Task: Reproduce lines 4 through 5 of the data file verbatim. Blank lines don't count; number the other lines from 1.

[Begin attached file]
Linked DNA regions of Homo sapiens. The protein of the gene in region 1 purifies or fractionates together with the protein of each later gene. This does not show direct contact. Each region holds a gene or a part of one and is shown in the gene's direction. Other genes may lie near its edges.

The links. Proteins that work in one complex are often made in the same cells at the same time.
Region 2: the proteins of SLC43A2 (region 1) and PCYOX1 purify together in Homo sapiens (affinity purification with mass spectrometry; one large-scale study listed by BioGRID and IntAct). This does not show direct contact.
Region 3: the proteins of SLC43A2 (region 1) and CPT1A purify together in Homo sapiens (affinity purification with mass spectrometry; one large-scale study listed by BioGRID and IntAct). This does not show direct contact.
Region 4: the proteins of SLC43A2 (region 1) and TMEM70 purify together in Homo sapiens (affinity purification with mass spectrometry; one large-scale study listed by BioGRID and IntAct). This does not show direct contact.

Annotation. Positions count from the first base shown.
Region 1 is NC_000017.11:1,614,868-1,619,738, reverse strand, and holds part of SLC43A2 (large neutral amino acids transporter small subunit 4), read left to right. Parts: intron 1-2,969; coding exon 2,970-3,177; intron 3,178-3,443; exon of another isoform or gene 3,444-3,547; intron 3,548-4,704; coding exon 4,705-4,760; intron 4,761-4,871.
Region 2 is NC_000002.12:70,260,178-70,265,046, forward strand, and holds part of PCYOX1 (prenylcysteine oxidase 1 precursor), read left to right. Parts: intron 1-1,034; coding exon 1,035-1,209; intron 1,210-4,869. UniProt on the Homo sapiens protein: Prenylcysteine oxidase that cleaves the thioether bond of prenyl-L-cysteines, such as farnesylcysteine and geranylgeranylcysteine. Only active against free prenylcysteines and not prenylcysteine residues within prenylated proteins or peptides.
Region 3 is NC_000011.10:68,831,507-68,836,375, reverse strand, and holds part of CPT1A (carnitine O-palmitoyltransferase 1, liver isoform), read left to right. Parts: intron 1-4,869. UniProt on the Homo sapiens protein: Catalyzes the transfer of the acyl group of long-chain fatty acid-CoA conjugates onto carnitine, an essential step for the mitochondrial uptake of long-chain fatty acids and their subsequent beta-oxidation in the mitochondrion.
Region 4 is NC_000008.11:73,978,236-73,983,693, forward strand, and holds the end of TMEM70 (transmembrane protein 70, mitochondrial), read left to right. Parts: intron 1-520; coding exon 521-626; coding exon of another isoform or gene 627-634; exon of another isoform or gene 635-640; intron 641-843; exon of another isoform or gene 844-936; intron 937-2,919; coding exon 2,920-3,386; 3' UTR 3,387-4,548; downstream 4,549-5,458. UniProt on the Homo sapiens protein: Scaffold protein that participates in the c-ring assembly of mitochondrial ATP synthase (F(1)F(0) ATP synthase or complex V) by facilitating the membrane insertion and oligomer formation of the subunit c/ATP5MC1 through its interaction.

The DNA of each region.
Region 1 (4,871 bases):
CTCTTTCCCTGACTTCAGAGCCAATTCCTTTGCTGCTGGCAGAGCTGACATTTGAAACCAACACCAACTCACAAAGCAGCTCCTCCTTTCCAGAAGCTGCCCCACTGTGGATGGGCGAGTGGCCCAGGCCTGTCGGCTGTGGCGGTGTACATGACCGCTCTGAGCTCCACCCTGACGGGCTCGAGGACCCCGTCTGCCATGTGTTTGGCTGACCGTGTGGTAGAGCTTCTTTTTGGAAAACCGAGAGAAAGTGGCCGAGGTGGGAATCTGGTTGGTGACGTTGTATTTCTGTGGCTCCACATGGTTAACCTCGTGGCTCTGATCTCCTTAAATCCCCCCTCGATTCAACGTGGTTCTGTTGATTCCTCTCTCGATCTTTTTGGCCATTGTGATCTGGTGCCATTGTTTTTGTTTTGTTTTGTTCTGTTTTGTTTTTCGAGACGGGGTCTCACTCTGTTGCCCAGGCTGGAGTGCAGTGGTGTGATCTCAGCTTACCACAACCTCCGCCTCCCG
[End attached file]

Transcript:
Region 3: the proteins of SLC43A2 (region 1) and CPT1A purify together in Homo sapiens (affinity purification with mass spectrometry; one large-scale study listed by BioGRID and IntAct). This does not show direct contact.
Region 4: the proteins of SLC43A2 (region 1) and TMEM70 purify together in Homo sapiens (affinity purification with mass spectrometry; one large-scale study listed by BioGRID and IntAct). This does not show direct contact.